The following article is being republished with permissions from Grant Lightfoot the Director of Operations of TTOS (Tactical Tracking Operations School)You can find them on Facebook here: Tactical Tracking Operations School
You can also visit their blog here: TTOS Blog
MAKING MAN HUNTERS – TRAINING COMBAT AND TACTICAL TRACKERS
By Grant Lightfoot – Director of Operations, TTOS
The focus of this writing is the importance of opening your mind and your thinking. Once you’re agreeable to doing so, triple the size of expansion and we’ll move forward. But, move forward in the thought process of a hunter who uses tracking as a means to hunt, but not the only means. Tracking is but one technique used in the overall process of hunting and the successful interdiction of the quarry.
Alright, let’s get tracking on this right away. First off, I am not an expert tracker. That’s right, I just said that and this is why. Anyone that proclaims to be an expert tracker or tracking expert needs to really analyze that concept. Someone that says that they are an expert at tracking is saying they are an expert at seeing stuff, an expert at informal logic, reasoning and just plain old thinking.
I’ve been tracking since I was a barefooted boy, wearing nothing but a pair of shorts, armed with a .22 or 20 gauge, hunting in the foothills of the sierras. It continued throughout my military service (2nd Ranger) and law enforcement career. It’s now culminated in an expanded base of knowledge in not just tracking, but the hunting of man. Insert Hemmingway now. (I’m actually wearing a Go Loud Tactical Outfitters T-Shirt with the quote on the back as I type this). One more thing…I’m not a crazy person, by the way.
We are all students of the game. Some have more experience and expertise than others, but we can all learn at least one thing on each track. Sign and spoor can be found in a variety of ways and on a variety of natural and man-made environments. Is it fair to say that you’ll never see the exact same spoor or sign twice? Yep, it’s that random and you have to open your mind. This is why you cannot master tracking to the expert level. There are too many variables.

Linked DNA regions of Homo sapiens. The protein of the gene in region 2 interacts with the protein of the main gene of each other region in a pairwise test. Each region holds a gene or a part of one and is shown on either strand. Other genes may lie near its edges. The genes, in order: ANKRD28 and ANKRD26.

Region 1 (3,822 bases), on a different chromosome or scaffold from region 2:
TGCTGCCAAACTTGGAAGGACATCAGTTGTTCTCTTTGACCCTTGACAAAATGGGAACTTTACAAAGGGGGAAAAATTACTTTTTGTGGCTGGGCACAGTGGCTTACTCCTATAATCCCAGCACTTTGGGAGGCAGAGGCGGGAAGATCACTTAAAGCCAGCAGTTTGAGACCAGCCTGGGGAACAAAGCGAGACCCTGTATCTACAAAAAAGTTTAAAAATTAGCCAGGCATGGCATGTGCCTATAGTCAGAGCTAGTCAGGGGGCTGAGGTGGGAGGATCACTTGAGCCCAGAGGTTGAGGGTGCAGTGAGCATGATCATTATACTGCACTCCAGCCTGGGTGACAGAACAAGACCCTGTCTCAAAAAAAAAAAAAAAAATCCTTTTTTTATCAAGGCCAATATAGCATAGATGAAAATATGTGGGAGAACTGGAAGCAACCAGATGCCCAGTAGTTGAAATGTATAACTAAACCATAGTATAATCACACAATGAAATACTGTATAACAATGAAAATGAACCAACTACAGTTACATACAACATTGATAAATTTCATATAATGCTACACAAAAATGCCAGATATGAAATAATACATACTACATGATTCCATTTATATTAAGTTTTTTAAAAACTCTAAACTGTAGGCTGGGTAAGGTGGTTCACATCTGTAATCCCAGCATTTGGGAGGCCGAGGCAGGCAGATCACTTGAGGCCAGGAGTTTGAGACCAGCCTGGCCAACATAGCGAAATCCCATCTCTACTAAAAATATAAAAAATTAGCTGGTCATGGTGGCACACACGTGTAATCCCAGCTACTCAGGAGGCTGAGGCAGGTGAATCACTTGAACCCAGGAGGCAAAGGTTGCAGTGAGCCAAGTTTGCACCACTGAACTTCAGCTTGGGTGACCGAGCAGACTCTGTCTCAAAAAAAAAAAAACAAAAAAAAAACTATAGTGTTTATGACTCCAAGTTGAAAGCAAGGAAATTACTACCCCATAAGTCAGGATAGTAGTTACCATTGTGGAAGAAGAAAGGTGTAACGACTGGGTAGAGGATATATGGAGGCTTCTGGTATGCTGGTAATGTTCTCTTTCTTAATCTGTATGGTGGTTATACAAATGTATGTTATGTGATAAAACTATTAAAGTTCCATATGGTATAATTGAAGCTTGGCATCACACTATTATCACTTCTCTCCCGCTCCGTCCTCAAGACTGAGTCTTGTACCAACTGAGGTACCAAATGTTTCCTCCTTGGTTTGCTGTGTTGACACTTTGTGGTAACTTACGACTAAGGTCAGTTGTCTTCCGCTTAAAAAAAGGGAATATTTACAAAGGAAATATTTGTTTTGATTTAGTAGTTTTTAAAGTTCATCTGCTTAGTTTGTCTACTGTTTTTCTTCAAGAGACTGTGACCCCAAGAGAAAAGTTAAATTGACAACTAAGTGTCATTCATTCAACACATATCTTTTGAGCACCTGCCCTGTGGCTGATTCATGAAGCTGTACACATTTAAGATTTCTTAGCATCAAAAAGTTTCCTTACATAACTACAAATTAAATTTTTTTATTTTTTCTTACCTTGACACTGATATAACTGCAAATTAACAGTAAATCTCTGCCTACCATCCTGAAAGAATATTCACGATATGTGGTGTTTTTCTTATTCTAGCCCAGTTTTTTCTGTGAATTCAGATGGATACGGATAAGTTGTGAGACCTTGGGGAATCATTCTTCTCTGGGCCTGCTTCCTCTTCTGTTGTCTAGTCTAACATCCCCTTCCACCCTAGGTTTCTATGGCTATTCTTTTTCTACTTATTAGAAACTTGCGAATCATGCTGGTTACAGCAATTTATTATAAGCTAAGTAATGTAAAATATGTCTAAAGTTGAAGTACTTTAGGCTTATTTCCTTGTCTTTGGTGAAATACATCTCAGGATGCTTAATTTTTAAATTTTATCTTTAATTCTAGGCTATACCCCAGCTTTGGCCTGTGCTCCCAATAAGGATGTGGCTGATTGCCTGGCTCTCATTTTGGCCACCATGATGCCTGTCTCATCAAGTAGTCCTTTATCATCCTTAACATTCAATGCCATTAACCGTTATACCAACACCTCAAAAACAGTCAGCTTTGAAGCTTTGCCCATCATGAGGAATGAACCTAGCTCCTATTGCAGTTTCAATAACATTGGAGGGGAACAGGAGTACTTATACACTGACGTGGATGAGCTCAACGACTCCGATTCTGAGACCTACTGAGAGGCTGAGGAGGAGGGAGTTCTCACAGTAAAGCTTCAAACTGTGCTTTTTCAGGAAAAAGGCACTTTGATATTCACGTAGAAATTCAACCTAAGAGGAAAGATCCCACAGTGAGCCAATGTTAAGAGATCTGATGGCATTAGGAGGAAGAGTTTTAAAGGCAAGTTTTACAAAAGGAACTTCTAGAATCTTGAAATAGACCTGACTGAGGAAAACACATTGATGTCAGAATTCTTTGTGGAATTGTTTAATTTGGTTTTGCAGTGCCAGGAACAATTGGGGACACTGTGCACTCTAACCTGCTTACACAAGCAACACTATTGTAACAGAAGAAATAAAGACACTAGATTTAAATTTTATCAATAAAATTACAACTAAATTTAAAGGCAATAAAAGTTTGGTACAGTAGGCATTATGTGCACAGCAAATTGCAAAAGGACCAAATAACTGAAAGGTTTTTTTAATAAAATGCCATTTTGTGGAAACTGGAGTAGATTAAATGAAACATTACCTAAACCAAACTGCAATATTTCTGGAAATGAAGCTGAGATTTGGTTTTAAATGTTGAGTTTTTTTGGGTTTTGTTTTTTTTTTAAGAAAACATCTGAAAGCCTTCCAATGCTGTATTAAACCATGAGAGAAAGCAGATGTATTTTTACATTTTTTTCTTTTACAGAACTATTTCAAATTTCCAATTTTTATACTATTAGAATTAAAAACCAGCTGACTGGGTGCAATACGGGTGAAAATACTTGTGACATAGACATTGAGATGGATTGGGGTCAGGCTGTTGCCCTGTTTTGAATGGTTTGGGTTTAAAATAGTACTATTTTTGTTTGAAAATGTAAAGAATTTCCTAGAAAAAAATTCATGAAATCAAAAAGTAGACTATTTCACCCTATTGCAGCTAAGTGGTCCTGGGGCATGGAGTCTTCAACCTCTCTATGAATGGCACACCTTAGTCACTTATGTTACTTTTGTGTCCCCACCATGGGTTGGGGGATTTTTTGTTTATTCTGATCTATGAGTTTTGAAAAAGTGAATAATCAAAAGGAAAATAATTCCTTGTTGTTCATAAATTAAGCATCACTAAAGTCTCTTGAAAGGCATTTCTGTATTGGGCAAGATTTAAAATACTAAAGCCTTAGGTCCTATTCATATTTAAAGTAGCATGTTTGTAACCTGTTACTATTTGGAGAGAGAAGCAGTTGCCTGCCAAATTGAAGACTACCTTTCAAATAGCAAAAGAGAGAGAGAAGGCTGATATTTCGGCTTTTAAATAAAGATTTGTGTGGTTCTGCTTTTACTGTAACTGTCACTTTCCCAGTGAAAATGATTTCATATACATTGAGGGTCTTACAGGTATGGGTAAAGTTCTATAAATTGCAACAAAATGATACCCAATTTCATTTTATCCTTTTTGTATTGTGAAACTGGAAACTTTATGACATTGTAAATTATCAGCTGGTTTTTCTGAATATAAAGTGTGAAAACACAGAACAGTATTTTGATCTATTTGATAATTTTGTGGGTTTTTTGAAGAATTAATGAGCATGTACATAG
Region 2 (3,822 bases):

Step by step tracking is slow. Combat, tactical or “macro” tracking is not as slow, but still slower than the quarry can move in the same environment he’s being tracked in, unless it’s miles of tall grass or firm sand or even an inch or two of snow. At that point, team on quarry, it comes down to who can suffer the longest. Combat tracking is for those who can run 10 plus miles in full gear.
Optimally, you do not start a tactical or combat track that you cannot control. What does that mean? It means that you need to hunt in packs, not as single teams. I often point out the obscene amount of animal sign and spoor that we see as we’re training. The one thing we don’t see are the animals themselves. I tell the students that when they start to see the animals (deer, rabbits, fox, coyote, etc) then they are hunting right. Why is party hunting illegal in many states? It’s because it works too well.
Tactical tracker in training – Washington State
As the quarry during field exercises in training, I can tell if the teams have gotten on track, if the controller or overall commander has profiled the terrain and closed down the high-speed lines of egress and natural lines of drift. The way I know that we’re within their grasp is when I see wildlife on the run, passing us up. As a big- picture trainer, this makes me feel like I’ve succeeded. It also tells me that I have a team on the move and their collective direction of travel, based on the direction of flight of the big game animals. It’s something you have to see. You feel absorbed in the clutch of a pursuing force.
The caveat to all of that, as the quarry, is that you can’t achieve that in a straight line. You as the one being hunted has to profile the terrain, take advantage of your time-distance-gap and put terrain features between you and the pursuing team. That’s what I’d really do if I was on the run. I’d put a terrain feature between myself and the hunter and take high- ground. As they take the ridge between us, I’m off to the next. That’s what big cats do when you hunt them. They are always the hunter and not the hunted.
Alright, enough of the contrast between being the hunter and the hunted, let’s talk about how to get it done.